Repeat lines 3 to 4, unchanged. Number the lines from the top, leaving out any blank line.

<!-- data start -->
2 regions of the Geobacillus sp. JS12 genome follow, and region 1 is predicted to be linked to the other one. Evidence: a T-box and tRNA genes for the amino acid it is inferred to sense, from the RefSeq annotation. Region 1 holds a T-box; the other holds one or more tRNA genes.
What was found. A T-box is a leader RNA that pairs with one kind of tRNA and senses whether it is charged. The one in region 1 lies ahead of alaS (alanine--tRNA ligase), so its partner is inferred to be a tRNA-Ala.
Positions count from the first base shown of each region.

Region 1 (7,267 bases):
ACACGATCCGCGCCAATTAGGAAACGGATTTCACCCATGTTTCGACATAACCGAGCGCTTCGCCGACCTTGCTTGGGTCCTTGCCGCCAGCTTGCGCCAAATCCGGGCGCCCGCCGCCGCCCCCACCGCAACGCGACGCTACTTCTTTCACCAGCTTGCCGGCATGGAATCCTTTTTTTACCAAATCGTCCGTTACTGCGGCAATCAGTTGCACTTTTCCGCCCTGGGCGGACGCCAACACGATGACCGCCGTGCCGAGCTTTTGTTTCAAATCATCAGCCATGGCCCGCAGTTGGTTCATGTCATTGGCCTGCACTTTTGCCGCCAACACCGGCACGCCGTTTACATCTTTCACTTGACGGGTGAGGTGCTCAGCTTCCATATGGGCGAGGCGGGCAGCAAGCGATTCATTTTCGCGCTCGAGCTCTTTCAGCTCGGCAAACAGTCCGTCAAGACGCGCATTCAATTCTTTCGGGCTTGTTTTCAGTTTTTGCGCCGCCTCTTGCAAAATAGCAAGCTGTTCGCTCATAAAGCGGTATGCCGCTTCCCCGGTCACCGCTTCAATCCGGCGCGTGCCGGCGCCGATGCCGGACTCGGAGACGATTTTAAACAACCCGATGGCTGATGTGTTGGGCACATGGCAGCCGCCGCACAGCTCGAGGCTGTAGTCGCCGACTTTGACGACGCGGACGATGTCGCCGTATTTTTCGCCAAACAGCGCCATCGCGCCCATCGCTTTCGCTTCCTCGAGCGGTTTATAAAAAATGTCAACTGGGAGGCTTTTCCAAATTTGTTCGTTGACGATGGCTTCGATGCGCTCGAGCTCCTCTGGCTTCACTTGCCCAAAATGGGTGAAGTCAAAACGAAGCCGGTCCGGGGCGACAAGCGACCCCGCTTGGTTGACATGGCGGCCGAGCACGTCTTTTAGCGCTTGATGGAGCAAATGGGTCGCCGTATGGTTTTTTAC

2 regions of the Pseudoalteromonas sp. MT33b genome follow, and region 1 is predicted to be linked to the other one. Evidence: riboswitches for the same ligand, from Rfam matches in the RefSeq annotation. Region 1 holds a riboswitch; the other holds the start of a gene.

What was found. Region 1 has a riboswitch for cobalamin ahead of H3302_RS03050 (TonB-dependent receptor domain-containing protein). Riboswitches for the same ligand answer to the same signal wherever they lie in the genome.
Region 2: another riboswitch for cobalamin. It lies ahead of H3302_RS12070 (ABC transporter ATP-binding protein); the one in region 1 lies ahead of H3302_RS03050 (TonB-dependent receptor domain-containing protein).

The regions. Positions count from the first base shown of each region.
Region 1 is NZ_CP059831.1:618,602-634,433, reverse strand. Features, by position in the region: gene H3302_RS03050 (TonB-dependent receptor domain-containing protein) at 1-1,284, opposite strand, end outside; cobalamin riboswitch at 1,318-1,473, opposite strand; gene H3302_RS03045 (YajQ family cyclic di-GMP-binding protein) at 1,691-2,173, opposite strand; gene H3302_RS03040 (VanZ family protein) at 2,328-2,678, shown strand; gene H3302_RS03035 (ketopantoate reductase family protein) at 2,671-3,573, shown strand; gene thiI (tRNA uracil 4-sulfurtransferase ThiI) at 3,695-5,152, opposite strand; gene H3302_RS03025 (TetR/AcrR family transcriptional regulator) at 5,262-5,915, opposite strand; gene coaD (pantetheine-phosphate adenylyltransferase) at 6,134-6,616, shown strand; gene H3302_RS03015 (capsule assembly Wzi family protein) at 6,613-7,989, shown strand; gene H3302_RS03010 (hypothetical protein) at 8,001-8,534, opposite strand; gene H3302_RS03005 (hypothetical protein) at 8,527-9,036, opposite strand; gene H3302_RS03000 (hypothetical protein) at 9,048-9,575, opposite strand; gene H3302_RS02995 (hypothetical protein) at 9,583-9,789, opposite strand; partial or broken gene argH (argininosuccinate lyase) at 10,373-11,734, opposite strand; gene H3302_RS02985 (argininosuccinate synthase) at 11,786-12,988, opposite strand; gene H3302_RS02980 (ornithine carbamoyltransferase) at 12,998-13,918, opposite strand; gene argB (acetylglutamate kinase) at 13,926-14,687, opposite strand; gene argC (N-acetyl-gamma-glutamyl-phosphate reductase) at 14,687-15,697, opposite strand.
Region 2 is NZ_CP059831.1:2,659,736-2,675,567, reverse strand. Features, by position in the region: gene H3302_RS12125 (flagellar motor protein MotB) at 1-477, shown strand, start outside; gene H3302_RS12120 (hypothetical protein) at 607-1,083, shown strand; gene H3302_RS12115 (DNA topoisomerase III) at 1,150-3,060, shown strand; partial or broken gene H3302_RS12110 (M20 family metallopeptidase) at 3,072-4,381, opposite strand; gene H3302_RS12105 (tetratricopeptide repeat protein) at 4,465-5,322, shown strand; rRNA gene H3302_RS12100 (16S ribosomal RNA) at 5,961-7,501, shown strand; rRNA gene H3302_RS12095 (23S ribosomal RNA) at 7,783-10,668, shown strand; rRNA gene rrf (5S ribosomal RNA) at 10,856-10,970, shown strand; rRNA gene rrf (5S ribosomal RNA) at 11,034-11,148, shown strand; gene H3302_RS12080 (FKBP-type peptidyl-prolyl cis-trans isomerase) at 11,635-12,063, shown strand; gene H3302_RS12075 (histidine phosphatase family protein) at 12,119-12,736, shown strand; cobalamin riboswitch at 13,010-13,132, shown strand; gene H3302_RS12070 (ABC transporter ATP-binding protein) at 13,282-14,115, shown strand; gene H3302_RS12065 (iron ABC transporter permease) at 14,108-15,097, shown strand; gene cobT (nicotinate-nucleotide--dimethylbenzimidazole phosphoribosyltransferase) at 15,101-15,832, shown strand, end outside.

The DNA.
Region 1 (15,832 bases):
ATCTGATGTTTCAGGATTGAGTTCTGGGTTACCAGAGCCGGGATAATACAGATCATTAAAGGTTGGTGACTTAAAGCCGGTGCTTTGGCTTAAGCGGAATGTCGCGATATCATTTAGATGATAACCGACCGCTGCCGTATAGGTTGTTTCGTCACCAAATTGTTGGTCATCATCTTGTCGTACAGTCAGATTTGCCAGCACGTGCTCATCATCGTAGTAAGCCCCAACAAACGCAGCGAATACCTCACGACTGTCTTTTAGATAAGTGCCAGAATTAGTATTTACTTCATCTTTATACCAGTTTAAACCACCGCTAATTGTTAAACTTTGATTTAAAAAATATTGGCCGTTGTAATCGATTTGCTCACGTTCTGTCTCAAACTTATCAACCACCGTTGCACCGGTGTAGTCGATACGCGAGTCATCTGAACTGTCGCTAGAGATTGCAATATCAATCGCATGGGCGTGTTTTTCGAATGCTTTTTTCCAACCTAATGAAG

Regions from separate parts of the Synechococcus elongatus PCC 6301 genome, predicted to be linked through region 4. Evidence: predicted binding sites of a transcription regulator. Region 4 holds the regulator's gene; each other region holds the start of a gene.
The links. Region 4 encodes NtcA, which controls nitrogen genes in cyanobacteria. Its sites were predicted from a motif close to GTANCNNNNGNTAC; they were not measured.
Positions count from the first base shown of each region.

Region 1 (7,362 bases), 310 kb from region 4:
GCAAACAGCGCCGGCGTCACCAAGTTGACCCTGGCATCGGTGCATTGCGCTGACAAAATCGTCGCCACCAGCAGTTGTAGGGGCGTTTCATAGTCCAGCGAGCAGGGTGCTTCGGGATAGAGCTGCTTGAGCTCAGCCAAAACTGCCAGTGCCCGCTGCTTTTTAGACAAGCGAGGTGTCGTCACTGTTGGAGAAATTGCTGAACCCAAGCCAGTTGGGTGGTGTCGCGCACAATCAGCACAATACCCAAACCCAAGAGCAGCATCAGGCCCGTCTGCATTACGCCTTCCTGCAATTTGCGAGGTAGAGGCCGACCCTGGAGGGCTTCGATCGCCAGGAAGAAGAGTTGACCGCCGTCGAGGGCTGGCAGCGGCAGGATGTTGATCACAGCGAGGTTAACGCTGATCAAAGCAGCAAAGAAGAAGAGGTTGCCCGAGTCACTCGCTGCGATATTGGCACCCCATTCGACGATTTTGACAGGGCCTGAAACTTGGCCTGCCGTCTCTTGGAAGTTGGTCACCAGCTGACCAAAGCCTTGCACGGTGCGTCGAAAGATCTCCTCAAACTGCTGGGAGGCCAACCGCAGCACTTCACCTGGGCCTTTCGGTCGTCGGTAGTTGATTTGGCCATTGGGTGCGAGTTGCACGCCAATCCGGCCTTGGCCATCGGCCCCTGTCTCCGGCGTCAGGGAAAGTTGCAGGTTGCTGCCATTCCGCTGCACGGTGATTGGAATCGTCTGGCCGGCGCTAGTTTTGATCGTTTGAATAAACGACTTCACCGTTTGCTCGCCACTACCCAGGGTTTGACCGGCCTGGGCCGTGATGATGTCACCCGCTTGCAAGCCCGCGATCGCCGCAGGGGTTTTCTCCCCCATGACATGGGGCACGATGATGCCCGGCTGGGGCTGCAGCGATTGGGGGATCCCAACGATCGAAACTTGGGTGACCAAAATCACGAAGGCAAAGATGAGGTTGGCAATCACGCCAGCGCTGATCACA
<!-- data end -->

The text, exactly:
Positions count from the first base shown of each region.

Region 1 (7,267 bases):